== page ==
Interior lives
Imagining private visions of home
in Picturing home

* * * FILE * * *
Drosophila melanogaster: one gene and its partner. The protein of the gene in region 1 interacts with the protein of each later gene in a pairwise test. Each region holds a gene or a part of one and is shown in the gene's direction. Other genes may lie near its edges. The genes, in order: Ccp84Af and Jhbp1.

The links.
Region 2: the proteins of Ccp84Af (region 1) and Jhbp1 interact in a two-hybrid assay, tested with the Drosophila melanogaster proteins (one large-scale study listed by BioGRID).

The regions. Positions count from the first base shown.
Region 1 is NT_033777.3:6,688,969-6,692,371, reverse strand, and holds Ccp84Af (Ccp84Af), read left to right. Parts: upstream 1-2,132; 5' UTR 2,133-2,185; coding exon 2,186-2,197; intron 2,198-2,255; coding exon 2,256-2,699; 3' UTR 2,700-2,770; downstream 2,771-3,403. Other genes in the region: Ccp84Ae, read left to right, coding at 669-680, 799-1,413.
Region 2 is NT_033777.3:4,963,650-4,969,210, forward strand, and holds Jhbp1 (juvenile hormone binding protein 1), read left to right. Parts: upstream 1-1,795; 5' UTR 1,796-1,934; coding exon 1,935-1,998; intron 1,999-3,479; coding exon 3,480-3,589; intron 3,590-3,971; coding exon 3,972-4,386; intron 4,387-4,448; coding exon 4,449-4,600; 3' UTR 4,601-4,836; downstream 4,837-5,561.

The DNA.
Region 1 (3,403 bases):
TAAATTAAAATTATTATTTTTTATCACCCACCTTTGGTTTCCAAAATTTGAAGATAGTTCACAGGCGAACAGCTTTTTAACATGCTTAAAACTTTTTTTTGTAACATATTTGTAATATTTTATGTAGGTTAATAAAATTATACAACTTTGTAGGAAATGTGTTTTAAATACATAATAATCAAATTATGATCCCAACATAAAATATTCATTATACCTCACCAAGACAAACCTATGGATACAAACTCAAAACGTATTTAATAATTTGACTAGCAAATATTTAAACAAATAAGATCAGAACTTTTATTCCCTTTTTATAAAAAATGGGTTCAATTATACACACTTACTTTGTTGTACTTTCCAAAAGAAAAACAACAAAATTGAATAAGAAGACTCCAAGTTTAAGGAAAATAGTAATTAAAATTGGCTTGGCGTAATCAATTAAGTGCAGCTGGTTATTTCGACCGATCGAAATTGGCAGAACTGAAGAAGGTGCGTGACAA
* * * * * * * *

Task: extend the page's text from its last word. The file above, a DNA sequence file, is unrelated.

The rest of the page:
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This chapter considers the construction of domestic life onscreen in terms of ideas concerning psychological wellbeing in the home. The interwar development of suburbia saw an increased interest in studies of the psyche: prominent among these was the diagnosis of ‘suburban neurosis’. At this time, melodramatic stories accompanied by dramatic illustrations of domestic life were published in women’s magazines such as Modern Woman, providing a popular way of addressing the psychological significance of home. Charting subjective experiences, these stories destabilised the concept of home as comfortable and constant; instead, they conveyed insecurity, instability and a desire for escape. Bringing together an exploration of women’s magazines in the interwar years with close analysis of two 1940s films, this chapter focuses on the private visions of housewife and mother Laura Jesson (Celia Johnson) in Brief Encounter, (David Lean, 1945) and backroom scientist Sammy Rice (David Farrar) in his London flat in The Small Back Room (Michael Powell and Emeric Pressburger, 1949). It contends that these two films re-imagined a mode of address balancing melodrama and modernism, which was used in the 1930s to interrogate the instabilities of the modern home, thus illuminating a different side to domestic life and its ‘’.


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